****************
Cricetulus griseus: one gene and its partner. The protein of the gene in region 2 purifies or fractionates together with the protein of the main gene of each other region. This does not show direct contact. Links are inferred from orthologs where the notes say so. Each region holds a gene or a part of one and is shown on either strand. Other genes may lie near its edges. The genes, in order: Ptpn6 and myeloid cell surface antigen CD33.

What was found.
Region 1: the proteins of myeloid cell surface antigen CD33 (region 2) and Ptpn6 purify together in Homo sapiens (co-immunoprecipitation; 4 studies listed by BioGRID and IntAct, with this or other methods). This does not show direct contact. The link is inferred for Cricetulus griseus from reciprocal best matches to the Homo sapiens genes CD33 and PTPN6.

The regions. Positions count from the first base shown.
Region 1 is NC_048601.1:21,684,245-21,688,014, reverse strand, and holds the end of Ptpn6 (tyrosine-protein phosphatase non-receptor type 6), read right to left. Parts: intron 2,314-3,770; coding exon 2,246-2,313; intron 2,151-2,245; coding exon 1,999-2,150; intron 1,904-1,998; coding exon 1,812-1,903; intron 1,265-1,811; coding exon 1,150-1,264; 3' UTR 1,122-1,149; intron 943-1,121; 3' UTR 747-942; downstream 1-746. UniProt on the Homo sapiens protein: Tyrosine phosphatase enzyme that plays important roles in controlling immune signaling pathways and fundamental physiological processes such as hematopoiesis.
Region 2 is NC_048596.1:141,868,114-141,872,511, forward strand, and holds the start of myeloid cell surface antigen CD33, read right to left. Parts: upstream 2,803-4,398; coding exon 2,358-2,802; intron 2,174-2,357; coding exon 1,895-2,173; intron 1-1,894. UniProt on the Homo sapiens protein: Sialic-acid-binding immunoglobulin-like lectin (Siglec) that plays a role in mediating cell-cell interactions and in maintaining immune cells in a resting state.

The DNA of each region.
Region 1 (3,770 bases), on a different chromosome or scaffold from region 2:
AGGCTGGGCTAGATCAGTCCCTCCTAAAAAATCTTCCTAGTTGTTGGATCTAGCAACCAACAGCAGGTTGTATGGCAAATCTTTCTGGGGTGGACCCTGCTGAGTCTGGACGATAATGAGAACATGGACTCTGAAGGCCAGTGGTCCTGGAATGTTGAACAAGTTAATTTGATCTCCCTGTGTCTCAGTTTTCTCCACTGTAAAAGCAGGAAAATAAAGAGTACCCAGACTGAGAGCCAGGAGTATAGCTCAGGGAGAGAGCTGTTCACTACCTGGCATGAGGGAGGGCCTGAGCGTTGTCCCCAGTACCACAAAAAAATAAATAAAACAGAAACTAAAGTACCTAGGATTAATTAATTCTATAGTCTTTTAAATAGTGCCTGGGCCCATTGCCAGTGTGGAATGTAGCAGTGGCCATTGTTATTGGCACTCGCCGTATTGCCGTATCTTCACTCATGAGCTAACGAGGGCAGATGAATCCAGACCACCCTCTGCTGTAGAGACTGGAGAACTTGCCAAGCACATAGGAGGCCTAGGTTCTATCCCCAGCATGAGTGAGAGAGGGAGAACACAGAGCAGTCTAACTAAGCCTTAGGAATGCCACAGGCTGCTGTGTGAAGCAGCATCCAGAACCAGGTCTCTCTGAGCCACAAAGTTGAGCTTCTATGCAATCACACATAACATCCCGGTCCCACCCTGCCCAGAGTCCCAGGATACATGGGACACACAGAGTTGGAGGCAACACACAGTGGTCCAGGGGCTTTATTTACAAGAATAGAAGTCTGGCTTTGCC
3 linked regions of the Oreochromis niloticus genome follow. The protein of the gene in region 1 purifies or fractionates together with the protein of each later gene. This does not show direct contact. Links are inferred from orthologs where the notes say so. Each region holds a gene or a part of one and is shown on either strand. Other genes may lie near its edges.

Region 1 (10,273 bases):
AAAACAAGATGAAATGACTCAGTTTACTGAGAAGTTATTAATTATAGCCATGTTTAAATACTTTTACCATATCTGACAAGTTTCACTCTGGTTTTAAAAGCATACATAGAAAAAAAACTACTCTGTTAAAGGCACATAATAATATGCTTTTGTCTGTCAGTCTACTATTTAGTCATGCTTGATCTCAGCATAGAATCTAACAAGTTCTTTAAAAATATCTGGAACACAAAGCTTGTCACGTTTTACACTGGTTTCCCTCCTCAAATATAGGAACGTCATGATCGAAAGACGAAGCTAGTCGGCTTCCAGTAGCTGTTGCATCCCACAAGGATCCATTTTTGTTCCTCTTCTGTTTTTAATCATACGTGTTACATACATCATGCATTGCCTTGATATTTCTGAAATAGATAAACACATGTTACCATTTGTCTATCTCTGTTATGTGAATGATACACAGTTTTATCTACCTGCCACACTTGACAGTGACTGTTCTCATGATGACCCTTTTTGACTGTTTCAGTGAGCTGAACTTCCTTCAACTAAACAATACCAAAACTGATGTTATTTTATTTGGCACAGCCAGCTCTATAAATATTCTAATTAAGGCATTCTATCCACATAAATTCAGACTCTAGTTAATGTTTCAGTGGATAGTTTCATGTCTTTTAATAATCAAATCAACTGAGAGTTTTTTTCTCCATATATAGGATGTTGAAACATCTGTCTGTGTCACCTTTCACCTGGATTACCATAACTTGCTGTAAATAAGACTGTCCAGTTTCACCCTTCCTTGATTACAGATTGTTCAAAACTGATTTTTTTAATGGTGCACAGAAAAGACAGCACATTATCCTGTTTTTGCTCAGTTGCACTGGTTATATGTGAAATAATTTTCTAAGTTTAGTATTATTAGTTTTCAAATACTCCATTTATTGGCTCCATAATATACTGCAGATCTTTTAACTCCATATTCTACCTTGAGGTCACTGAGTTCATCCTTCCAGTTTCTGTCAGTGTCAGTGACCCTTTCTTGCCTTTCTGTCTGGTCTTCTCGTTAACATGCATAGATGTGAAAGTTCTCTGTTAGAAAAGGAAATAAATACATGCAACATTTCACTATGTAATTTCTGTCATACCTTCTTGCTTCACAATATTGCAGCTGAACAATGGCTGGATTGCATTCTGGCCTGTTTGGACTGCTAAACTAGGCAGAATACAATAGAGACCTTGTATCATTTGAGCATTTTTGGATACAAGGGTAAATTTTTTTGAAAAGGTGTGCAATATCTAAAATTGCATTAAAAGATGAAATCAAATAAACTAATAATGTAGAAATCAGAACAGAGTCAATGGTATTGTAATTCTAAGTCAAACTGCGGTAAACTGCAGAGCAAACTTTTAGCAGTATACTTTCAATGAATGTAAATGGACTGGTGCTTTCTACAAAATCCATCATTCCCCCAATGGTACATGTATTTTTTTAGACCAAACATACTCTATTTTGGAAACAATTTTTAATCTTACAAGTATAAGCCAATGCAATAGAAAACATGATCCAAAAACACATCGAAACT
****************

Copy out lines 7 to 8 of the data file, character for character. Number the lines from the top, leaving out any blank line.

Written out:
The DNA of each region.
Region 1 (3,770 bases), on a different chromosome or scaffold from region 2: